WASHINGTON -- If the White House is to win the debate over President Barack Obama's jobs bill, its victory won't be measured in congressional vote tallies, but rather in terms of the political discomfort inflicted on the opposition.
No one expects the American Jobs Act to pass the Senate when it comes up for a vote next week. Even if the bill miraculously receives the 60 votes needed to overcome a Republican-led filibuster, House Majority Leader Eric Cantor (R-Va.) has said he won't bring it to the floor of the House of Representatives. And so, the White House and Democratic-allied groups have begun setting their sights on the next phase of the fight over jobs: what happens once the bill fails.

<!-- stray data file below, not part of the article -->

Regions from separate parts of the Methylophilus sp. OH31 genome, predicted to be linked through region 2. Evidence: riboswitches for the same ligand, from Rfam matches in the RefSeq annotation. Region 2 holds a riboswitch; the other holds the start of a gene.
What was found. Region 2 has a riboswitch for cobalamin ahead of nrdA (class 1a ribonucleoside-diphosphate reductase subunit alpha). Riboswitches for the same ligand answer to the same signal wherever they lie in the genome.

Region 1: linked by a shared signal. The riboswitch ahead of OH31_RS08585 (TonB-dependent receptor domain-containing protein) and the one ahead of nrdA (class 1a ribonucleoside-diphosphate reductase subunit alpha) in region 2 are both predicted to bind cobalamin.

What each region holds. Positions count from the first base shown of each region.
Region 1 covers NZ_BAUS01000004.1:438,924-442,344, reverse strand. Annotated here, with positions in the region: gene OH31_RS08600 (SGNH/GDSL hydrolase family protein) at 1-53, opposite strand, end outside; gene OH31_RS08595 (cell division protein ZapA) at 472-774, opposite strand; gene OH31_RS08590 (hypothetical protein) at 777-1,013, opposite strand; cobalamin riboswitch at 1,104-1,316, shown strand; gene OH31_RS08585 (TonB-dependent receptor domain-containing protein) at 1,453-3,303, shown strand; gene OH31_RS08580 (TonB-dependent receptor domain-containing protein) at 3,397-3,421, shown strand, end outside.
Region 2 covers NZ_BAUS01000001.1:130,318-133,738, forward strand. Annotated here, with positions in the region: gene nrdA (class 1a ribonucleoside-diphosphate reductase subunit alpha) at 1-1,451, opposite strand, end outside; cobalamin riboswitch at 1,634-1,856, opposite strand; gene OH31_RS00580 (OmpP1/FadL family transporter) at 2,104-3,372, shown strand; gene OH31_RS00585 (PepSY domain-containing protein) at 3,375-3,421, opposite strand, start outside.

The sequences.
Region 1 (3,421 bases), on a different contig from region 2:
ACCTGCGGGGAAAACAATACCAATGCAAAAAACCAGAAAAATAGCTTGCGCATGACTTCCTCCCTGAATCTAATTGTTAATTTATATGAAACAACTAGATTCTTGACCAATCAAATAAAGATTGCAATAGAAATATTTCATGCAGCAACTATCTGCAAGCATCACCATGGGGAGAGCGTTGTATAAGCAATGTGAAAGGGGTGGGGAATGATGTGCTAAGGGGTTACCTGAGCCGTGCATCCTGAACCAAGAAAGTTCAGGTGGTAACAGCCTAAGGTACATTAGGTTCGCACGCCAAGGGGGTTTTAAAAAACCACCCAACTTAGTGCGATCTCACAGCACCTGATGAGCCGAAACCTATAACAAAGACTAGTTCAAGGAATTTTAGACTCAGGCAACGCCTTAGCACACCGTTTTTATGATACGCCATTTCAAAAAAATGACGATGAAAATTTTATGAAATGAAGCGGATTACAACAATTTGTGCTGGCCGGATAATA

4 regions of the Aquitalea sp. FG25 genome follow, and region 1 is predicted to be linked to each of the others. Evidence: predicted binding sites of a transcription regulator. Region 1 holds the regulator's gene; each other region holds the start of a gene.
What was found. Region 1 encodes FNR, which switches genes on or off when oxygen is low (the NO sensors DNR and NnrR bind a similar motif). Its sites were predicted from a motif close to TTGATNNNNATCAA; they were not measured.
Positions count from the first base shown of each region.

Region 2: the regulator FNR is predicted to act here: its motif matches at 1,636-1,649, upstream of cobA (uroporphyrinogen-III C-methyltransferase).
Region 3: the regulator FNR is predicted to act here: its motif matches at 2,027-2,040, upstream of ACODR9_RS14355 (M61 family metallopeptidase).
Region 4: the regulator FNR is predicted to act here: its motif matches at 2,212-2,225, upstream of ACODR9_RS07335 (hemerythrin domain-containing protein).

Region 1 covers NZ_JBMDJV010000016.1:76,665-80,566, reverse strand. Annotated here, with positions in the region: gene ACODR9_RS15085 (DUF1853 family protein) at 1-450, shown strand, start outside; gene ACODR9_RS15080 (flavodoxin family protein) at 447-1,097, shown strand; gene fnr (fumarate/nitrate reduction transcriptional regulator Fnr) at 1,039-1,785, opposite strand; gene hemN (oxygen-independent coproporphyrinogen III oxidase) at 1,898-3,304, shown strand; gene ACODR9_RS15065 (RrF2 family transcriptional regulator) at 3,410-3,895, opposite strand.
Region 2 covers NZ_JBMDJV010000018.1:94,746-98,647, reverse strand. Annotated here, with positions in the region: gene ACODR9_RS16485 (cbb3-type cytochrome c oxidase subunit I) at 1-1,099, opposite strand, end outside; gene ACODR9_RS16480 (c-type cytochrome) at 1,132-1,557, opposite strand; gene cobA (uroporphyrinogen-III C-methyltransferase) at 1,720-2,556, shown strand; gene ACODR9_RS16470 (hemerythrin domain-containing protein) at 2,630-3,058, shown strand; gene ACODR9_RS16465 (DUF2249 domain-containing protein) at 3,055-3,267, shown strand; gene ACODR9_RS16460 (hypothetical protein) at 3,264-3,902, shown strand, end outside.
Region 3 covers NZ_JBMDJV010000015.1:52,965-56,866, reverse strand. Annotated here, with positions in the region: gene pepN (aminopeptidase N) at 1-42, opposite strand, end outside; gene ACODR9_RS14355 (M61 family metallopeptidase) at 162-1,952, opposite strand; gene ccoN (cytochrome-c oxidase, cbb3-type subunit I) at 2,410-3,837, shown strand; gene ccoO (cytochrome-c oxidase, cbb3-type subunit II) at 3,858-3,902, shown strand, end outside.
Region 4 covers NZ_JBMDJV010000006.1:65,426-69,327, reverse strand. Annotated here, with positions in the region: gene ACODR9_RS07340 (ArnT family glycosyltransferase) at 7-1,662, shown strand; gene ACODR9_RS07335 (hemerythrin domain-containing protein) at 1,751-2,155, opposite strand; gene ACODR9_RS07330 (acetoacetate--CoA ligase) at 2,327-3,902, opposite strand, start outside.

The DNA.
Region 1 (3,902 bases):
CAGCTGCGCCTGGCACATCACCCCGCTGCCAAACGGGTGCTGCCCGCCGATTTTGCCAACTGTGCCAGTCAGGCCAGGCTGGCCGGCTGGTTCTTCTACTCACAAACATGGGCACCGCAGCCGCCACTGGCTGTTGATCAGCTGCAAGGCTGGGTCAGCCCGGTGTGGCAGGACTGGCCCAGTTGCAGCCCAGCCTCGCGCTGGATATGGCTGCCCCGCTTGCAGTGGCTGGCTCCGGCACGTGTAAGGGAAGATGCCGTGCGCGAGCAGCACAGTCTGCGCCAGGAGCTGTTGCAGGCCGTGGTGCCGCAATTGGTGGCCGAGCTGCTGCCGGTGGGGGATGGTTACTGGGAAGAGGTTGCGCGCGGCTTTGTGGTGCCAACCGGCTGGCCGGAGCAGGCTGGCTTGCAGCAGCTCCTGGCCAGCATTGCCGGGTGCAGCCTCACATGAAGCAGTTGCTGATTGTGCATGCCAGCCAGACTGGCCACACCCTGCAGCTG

"I'll tell you, if the Republicans take the current position and hold it, that they'll do nothing, I think they'll pay a price for it," Senate Majority Whip Dick Durbin (D-Ill.) told Bloomberg News Friday.